Osprey Men-at-Arms 92 : Indian Infantry Regiments 1860-1914
Under the British East India Company's rule each of the three Presidencies into which India was divided had its own army under its own commander-in-chief; however the head of the Bengal Army was also C-in-C of India, and as such exercised general control over the Madras and Bombay Armies. After the Indian Mutiny, which was almost entirely confined to the Bengal Army, this arrangement continued. Outside the C-in-C's control was the Punjab Irregular [later Frontier] Force, a collection of regiments of cavalry and infantry, technically belonging to the Bengal Army, whose task was the security of the North-West Frontier. This force was controlled by the Lieutenant-Governor of the Punjab until 1886, when it was brought under the C-in-C's control as part of the Bengal Army proper, though retaining its identity as a separate force within the army. When Lord Kitchener was appointed C-in-C of India in 1902 he undertook a major reorganisation of the entire army in India, in the course of which all vestiges of the old Presidency armies disappeared. Henceforth there was to be one Indian Army, and to emphasise this all regiments were re-designated and numbered in one sequence throughout. Michael Barthorp examines Indian infantry regiments from 1860-1914, in a text complemented by numerous contemporary photographs, and eight full page colour plates by Jeffrey Burn accompanied by five pages of commentaries on uniforms.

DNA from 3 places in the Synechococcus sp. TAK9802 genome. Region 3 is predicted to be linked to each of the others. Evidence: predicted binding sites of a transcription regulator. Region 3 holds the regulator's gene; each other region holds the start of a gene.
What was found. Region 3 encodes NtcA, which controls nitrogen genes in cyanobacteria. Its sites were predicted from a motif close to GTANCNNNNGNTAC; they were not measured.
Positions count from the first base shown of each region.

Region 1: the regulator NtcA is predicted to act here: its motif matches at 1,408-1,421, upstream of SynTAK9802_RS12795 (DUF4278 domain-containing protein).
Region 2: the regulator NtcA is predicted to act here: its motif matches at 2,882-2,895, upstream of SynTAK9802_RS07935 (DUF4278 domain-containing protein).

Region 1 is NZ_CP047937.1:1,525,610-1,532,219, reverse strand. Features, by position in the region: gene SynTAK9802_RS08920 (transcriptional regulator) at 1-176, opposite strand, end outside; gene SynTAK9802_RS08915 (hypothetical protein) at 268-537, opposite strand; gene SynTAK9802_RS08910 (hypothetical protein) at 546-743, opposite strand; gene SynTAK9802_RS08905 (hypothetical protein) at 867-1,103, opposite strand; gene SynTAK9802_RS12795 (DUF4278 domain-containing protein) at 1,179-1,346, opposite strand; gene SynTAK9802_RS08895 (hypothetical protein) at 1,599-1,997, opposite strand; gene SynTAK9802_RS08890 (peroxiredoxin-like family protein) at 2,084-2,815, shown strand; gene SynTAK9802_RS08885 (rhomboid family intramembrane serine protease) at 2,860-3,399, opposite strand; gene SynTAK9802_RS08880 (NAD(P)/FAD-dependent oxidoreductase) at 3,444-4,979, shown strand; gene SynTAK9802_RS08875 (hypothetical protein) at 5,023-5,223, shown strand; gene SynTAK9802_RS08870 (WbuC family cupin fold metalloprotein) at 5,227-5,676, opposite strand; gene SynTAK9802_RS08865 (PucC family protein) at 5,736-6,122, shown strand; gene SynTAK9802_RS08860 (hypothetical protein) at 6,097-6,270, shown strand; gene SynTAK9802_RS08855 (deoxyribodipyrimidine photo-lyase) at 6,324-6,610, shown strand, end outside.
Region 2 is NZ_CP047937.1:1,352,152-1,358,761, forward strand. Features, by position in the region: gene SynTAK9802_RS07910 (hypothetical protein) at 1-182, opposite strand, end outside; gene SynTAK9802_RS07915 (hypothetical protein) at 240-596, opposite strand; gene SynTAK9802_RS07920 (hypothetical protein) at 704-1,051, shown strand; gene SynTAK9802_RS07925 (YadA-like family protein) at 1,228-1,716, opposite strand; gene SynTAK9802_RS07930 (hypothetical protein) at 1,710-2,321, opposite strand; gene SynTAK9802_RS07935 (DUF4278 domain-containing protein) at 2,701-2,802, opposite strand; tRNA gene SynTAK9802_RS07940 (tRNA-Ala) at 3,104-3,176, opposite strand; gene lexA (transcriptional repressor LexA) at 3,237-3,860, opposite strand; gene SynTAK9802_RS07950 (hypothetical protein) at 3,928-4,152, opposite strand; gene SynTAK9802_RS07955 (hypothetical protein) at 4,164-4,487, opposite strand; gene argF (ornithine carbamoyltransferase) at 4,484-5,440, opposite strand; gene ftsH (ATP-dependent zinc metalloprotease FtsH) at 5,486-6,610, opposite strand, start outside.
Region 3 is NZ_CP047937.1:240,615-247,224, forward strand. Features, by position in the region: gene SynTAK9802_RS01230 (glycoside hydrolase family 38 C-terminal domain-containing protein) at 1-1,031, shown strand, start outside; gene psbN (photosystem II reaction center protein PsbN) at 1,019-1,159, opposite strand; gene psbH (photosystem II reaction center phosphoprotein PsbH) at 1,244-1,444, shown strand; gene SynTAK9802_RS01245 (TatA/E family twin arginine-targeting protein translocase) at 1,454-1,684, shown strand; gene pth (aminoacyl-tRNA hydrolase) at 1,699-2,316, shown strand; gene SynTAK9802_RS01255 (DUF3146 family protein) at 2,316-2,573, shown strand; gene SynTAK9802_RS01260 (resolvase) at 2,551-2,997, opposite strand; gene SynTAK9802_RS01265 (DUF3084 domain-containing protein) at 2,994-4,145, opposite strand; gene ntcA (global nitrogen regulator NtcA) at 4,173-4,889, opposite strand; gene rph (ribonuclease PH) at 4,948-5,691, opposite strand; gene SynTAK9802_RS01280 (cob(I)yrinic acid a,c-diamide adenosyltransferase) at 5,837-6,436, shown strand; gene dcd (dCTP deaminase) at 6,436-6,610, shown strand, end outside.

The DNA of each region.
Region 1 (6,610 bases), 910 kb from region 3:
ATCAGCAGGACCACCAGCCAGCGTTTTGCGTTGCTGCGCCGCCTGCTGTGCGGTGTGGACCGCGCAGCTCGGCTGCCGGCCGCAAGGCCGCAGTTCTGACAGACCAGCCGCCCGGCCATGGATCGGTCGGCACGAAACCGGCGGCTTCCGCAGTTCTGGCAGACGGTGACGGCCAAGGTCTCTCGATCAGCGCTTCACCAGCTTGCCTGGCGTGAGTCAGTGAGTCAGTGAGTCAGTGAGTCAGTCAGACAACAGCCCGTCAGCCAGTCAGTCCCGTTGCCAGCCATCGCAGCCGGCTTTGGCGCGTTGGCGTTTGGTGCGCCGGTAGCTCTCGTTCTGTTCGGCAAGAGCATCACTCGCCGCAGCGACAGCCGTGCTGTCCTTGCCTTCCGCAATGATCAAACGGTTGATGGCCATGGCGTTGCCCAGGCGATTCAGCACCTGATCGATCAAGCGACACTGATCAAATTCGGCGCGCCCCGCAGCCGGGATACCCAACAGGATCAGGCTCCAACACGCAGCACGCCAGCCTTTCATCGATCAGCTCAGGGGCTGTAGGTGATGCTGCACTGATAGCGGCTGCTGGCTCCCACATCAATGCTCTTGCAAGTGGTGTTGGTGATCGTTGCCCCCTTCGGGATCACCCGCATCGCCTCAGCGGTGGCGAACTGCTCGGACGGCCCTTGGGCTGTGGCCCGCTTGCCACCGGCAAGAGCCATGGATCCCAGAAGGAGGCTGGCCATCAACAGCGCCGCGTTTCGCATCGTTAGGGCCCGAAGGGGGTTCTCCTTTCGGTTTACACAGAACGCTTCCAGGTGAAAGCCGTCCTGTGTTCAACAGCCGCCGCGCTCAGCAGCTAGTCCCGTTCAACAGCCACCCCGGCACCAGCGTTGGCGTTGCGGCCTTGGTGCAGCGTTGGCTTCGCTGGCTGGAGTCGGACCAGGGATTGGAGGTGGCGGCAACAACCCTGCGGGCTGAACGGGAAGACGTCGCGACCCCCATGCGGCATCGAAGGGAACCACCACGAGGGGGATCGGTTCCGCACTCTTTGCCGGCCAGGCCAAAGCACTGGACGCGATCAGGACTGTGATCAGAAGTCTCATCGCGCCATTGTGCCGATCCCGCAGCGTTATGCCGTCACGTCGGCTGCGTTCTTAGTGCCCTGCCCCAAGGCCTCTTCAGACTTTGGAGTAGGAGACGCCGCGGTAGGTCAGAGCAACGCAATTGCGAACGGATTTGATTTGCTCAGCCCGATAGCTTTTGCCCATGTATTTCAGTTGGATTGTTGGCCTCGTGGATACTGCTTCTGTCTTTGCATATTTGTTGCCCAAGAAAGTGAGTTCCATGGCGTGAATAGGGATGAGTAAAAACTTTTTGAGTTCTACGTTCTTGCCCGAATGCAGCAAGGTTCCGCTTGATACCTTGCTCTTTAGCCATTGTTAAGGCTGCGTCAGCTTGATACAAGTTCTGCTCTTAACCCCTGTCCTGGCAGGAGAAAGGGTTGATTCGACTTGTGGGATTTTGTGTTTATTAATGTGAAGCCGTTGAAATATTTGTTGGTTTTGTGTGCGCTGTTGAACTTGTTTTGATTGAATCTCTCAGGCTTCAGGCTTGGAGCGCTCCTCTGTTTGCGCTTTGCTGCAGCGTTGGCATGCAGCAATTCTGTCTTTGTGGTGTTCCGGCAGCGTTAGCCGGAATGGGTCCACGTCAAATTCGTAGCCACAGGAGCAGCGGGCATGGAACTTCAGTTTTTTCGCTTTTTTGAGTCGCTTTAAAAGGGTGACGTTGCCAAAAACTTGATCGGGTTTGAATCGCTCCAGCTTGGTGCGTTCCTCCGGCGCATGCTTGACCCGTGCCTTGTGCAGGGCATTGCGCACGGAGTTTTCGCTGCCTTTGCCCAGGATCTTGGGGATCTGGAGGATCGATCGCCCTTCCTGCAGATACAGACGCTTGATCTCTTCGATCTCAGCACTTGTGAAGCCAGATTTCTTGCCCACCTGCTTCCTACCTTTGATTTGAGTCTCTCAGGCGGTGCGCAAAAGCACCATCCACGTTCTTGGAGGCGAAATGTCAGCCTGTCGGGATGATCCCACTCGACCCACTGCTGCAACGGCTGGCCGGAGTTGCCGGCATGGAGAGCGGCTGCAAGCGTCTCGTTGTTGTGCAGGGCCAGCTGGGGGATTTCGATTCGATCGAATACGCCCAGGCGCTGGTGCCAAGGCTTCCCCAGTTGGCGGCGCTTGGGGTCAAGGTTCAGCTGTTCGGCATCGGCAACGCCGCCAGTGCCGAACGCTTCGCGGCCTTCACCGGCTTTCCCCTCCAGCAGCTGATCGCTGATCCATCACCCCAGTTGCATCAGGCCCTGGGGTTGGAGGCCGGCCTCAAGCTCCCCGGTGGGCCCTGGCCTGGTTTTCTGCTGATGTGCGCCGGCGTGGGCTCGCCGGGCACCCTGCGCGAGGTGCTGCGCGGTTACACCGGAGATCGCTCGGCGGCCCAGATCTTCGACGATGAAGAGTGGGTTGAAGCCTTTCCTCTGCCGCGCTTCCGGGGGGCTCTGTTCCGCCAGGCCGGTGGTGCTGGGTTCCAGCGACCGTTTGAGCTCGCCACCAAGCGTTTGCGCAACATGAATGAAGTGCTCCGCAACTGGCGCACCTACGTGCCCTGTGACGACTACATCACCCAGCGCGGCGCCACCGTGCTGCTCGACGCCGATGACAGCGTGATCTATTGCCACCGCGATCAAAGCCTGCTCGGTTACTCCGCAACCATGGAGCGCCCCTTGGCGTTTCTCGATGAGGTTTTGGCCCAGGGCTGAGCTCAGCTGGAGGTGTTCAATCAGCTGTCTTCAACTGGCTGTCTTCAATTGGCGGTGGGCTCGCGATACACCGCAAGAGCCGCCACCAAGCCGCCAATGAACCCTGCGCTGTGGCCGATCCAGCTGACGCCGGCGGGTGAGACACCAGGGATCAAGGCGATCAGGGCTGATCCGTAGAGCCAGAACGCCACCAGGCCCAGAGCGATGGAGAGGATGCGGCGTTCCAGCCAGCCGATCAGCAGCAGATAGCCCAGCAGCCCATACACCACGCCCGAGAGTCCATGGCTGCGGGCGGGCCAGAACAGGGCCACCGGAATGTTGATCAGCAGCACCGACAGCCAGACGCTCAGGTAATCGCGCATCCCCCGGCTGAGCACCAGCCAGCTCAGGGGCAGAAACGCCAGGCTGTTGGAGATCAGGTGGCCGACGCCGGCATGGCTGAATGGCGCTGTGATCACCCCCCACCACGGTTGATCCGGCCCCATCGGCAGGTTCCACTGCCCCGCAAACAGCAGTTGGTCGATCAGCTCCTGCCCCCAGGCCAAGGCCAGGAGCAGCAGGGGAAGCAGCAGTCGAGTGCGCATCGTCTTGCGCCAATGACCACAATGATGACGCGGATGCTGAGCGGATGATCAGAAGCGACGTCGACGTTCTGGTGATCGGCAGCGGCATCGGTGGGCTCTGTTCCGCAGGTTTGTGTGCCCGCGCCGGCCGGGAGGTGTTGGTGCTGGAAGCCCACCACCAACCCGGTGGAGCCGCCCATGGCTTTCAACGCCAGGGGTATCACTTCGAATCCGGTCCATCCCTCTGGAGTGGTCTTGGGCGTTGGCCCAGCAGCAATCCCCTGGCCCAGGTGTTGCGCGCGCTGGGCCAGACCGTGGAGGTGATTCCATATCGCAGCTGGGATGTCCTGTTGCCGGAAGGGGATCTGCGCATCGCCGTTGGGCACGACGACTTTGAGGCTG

- Officers and Men
- On Campaign
- The Regiments
- The Plates